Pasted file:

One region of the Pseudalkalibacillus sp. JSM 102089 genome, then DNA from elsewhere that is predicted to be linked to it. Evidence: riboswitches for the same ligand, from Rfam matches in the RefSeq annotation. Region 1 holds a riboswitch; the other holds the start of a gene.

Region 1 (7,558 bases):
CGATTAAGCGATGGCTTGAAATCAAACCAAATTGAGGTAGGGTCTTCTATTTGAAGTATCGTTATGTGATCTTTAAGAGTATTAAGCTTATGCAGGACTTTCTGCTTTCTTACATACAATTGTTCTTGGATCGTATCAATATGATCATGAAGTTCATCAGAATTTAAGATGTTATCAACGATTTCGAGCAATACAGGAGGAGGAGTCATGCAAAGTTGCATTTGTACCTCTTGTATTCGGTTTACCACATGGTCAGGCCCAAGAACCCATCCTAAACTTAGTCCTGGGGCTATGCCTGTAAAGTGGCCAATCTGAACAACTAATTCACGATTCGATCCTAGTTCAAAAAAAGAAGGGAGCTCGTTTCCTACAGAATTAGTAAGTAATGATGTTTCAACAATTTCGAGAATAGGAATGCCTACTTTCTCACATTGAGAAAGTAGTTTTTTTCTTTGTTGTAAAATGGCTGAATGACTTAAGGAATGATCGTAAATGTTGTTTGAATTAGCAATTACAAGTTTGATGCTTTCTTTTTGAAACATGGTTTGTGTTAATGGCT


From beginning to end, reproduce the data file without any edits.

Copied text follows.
One region of the Pseudalkalibacillus sp. JSM 102089 genome, then DNA from elsewhere that is predicted to be linked to it. Evidence: riboswitches for the same ligand, from Rfam matches in the RefSeq annotation. Region 1 holds a riboswitch; the other holds the start of a gene.

Region 1 (7,558 bases):
CGATTAAGCGATGGCTTGAAATCAAACCAAATTGAGGTAGGGTCTTCTATTTGAAGTATCGTTATGTGATCTTTAAGAGTATTAAGCTTATGCAGGACTTTCTGCTTTCTTACATACAATTGTTCTTGGATCGTATCAATATGATCATGAAGTTCATCAGAATTTAAGATGTTATCAACGATTTCGAGCAATACAGGAGGAGGAGTCATGCAAAGTTGCATTTGTACCTCTTGTATTCGGTTTACCACATGGTCAGGCCCAAGAACCCATCCTAAACTTAGTCCTGGGGCTATGCCTGTAAAGTGGCCAATCTGAACAACTAATTCACGATTCGATCCTAGTTCAAAAAAAGAAGGGAGCTCGTTTCCTACAGAATTAGTAAGTAATGATGTTTCAACAATTTCGAGAATAGGAATGCCTACTTTCTCACATTGAGAAAGTAGTTTTTTTCTTTGTTGTAAAATGGCTGAATGACTTAAGGAATGATCGTAAATGTTGTTTGAATTAGCAATTACAAGTTTGATGCTTTCTTTTTGAAACATGGTTTGTGTTAATGGCT